No More Heroes Review (Nintendo Switch)


No More Heroes

Although I tend to think of myself as a “weird video game” aficionado, there are plenty that have slipped through the cracks over the years, due in part to console exclusivity. A guy on a budget can’t afford all of ‘em, despite my best efforts. No More Heroes always seemed like it would suit my sensibilities, but I never had the opportunity to check it out. Now, thanks to its release on the Nintendo Switch, I can finally discover what all the fuss is about. I hate to use the term “mind-blowing,” but that’s kind of what No More Heroes feels like for someone who’s embarking on this gleefully disgusting, over-the-top adventure for the first time.

No More Heroes revels in excess, from the stable of ridiculously colorful villains to the game’s overall presentation (you save the game by visiting the toilet, for crying out loud). Everything happens in extremes, and you’ll need a moment for your brain to take it all in. Travis Touchdown, the game’s crotch-driven protagonist, wants to get laid, but to bed the hottest girl in town, he needs to defeat the world’s deadliest killers — all while armed with the game’s version of a lightsaber. The story does pick up a bit as you work your way up the ladder, and you’ll learn more about Travis’s questionable relationship with a local video store. And as much as I’d love to delve into all of the goofy stuff you’ll encounter along the way, experiencing this stuff for yourself is part of the charm. Go in as cold as possible!

No More Heroes Save Toilet

At its heart, No More Heroes is an arcade-style beat-em-up with the occasional mini-game sprinkled in for good measure. Your goal: Defeat the United Assassins’ Association’s top members, become number one, and sleep with a mysterious girl named Sylvia. Unfortunately for Travis, he’ll need to pony up an entry fee before he can kill anyone, which means you’ll need to make some cash. And since Travis seems like the type of guy who doesn’t have a lot of money (but enough to outfit his hotel room in very “moe” decorations), you’ll need to take on some odd jobs. I never thought I’d enjoy mowing grass or punching trees for fruit, but here we are. Unless you blow all of your cash on clothing, new weaponry, underground movies, and training exercises at the gym, you won’t need to grind too much for more money. But those training exercises and upgraded weapons will soon feel necessary, and the grind itself doesn’t feel unpleasant or, you know, grind-y.

Combat, of course, is the name of the game. Travis and his trusty Beam Katana (which needs the occasional pump-and-thrust to power up) have absolutely no trouble clearing room after room of mindless enemies. Our hero seems to have an insatiable thirst for blood and evisceration; without a hint of emotion, Travis hacks off body parts and literally cuts his foes in half. And to my morbid satisfaction, the bodies of his nameless victims gush coins as well as blood. Who knew wanton murder would pay, literally. Even by today’s standards, No More Heroes delivers buckets and buckets of gore. But the violence never feels out of place or forced, but that doesn’t dampen its ability to shock. What happens throughout No More Heroes seems wholly natural to that world; Travis butchers countless people over the course of the game, and you’re pretty much okay with it. It’s just another day on the streets of Santa Destroy.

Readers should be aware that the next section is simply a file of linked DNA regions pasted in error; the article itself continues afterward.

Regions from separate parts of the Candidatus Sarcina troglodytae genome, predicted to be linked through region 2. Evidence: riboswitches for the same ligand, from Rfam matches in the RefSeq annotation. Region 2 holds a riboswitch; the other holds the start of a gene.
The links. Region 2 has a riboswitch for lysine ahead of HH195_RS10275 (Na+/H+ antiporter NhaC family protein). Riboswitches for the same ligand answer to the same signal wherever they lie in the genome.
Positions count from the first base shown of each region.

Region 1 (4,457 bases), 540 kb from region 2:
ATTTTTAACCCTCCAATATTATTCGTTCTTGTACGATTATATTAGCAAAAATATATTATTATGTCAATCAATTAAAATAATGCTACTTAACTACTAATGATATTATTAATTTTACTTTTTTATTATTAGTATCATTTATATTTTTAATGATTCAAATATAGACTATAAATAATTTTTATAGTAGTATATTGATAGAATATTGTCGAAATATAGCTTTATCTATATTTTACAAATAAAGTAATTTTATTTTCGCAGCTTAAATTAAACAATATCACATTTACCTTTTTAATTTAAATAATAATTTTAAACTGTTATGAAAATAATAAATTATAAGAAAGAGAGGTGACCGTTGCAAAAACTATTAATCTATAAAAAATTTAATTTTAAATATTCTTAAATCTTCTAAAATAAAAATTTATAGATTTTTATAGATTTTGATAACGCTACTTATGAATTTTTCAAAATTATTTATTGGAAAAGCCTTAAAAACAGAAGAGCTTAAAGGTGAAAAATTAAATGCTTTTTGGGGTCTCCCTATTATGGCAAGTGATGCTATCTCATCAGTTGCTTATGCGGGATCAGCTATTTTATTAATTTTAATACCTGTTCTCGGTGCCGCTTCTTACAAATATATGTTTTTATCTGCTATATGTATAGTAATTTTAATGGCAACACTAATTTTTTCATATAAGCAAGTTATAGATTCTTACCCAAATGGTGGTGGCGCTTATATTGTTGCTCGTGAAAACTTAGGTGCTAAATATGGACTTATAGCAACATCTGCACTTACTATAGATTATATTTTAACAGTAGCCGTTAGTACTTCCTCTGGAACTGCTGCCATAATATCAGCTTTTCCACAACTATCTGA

No More Heroes Combat

Taking apart the competition involves chaining together combos and completing minor quick-time events that deliver an assortment of punishing blows. It’s a simple system that makes these frenetic sequences an absolute blast to play. The boss battles ramp up the difficulty a bit, but as soon as you learn your opponent’s attack patterns, you can easily take them down without too many problems. I genuinely appreciated the ease of these systems; by avoiding the need for over-the-top combos, No More Heroes allows you to feel like a total badass without complicating matters. In an hour or so, I felt completely at home with the mechanics and couldn’t wait to send Travis soaring up the ladder toward his goal. The game has no shortage of exhilaration, and it wants you to have it all.

One thing to keep in mind before spending your hard-earned cash on this release: This is a remaster of No More Heroes, not a remake. As such, fans should only anticipate higher resolutions and better frame rates, though the latter tends to suffer in both handheld and docked. Tooling around the city on Travis Touchdown’s enormous motorcycle has a definite PlayStation 2-era feel to it, and the empty open world and frequent frame drops help solidify this sensation. That said, I never felt like these shortcomings did anything to ruin the experience; even when the frame rate struggled to keep up, I still found myself lost in the grisly display of gratuitous raunch and violence.

No More Heroes Beam Katana

No More Heroes deserves every drop of praise it has received over the years, and I’m delighted to finally play through this insane action-packed adventure. I can honestly say it lived up to the hype. This will likely remain installed on my Switch for quite some time, as I often find myself craving that sweet, sweet viscera after a long, difficult day at work. I’ve yet to play the game on a harder setting, but I have a feeling I’ll come back around once I’ve had a go at the sequel. No More Heroes may feel a bit dated and a product of its time, this doesn’t detract from the game’s ability to provide hours of dizzying, blood-soaked entertainment.

This review is based on the Nintendo Switch version of the game. A copy was provided to us by XSEED Games.





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